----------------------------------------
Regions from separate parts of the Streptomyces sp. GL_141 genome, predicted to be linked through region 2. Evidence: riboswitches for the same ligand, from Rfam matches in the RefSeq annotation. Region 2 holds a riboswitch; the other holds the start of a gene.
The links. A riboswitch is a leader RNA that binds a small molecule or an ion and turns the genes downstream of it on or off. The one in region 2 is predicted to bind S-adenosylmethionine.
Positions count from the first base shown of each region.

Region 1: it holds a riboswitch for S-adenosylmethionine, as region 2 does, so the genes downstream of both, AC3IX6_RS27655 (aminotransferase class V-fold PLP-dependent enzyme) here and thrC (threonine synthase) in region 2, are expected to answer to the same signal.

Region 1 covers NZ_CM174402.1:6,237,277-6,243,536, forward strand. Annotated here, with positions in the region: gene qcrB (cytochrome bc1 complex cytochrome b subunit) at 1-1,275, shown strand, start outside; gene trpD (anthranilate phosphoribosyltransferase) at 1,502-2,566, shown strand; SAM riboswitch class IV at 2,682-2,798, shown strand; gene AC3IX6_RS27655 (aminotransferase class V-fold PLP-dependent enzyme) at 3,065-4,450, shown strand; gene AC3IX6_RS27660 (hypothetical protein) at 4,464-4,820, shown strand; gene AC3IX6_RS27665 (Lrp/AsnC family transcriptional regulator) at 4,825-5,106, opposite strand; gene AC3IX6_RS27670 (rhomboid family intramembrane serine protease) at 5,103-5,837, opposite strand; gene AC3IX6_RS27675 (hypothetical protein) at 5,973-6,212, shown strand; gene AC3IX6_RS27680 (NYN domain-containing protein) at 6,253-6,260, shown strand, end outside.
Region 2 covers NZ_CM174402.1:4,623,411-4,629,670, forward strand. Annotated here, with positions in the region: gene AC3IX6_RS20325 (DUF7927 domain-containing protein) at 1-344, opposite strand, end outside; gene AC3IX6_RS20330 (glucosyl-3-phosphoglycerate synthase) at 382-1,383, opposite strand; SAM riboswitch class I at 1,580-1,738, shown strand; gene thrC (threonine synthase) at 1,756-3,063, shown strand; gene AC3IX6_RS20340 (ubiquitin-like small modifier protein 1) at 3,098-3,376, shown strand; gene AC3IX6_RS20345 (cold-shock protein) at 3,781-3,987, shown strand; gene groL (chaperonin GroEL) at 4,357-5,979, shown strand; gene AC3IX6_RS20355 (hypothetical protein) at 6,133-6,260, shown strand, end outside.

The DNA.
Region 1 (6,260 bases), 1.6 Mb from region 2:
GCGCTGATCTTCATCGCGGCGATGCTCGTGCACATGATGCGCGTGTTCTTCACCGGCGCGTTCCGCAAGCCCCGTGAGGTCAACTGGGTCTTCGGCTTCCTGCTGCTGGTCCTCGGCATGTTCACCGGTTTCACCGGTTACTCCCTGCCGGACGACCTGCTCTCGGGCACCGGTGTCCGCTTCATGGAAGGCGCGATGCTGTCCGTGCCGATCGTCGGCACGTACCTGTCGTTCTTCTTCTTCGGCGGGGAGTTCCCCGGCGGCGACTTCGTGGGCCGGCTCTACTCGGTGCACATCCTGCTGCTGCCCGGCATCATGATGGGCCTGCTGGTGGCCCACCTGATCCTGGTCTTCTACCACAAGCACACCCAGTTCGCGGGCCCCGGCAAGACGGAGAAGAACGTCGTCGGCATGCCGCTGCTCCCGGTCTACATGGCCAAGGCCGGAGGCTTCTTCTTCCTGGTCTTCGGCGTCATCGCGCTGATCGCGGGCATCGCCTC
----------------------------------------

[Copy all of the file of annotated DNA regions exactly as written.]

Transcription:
Regions from separate parts of the Streptomyces sp. GL_141 genome, predicted to be linked through region 2. Evidence: riboswitches for the same ligand, from Rfam matches in the RefSeq annotation. Region 2 holds a riboswitch; the other holds the start of a gene.
The links. A riboswitch is a leader RNA that binds a small molecule or an ion and turns the genes downstream of it on or off. The one in region 2 is predicted to bind S-adenosylmethionine.
Positions count from the first base shown of each region.

Region 1: it holds a riboswitch for S-adenosylmethionine, as region 2 does, so the genes downstream of both, AC3IX6_RS27655 (aminotransferase class V-fold PLP-dependent enzyme) here and thrC (threonine synthase) in region 2, are expected to answer to the same signal.

Region 1 covers NZ_CM174402.1:6,237,277-6,243,536, forward strand. Annotated here, with positions in the region: gene qcrB (cytochrome bc1 complex cytochrome b subunit) at 1-1,275, shown strand, start outside; gene trpD (anthranilate phosphoribosyltransferase) at 1,502-2,566, shown strand; SAM riboswitch class IV at 2,682-2,798, shown strand; gene AC3IX6_RS27655 (aminotransferase class V-fold PLP-dependent enzyme) at 3,065-4,450, shown strand; gene AC3IX6_RS27660 (hypothetical protein) at 4,464-4,820, shown strand; gene AC3IX6_RS27665 (Lrp/AsnC family transcriptional regulator) at 4,825-5,106, opposite strand; gene AC3IX6_RS27670 (rhomboid family intramembrane serine protease) at 5,103-5,837, opposite strand; gene AC3IX6_RS27675 (hypothetical protein) at 5,973-6,212, shown strand; gene AC3IX6_RS27680 (NYN domain-containing protein) at 6,253-6,260, shown strand, end outside.
Region 2 covers NZ_CM174402.1:4,623,411-4,629,670, forward strand. Annotated here, with positions in the region: gene AC3IX6_RS20325 (DUF7927 domain-containing protein) at 1-344, opposite strand, end outside; gene AC3IX6_RS20330 (glucosyl-3-phosphoglycerate synthase) at 382-1,383, opposite strand; SAM riboswitch class I at 1,580-1,738, shown strand; gene thrC (threonine synthase) at 1,756-3,063, shown strand; gene AC3IX6_RS20340 (ubiquitin-like small modifier protein 1) at 3,098-3,376, shown strand; gene AC3IX6_RS20345 (cold-shock protein) at 3,781-3,987, shown strand; gene groL (chaperonin GroEL) at 4,357-5,979, shown strand; gene AC3IX6_RS20355 (hypothetical protein) at 6,133-6,260, shown strand, end outside.

The DNA.
Region 1 (6,260 bases), 1.6 Mb from region 2:
GCGCTGATCTTCATCGCGGCGATGCTCGTGCACATGATGCGCGTGTTCTTCACCGGCGCGTTCCGCAAGCCCCGTGAGGTCAACTGGGTCTTCGGCTTCCTGCTGCTGGTCCTCGGCATGTTCACCGGTTTCACCGGTTACTCCCTGCCGGACGACCTGCTCTCGGGCACCGGTGTCCGCTTCATGGAAGGCGCGATGCTGTCCGTGCCGATCGTCGGCACGTACCTGTCGTTCTTCTTCTTCGGCGGGGAGTTCCCCGGCGGCGACTTCGTGGGCCGGCTCTACTCGGTGCACATCCTGCTGCTGCCCGGCATCATGATGGGCCTGCTGGTGGCCCACCTGATCCTGGTCTTCTACCACAAGCACACCCAGTTCGCGGGCCCCGGCAAGACGGAGAAGAACGTCGTCGGCATGCCGCTGCTCCCGGTCTACATGGCCAAGGCCGGAGGCTTCTTCTTCCTGGTCTTCGGCGTCATCGCGCTGATCGCGGGCATCGCCTC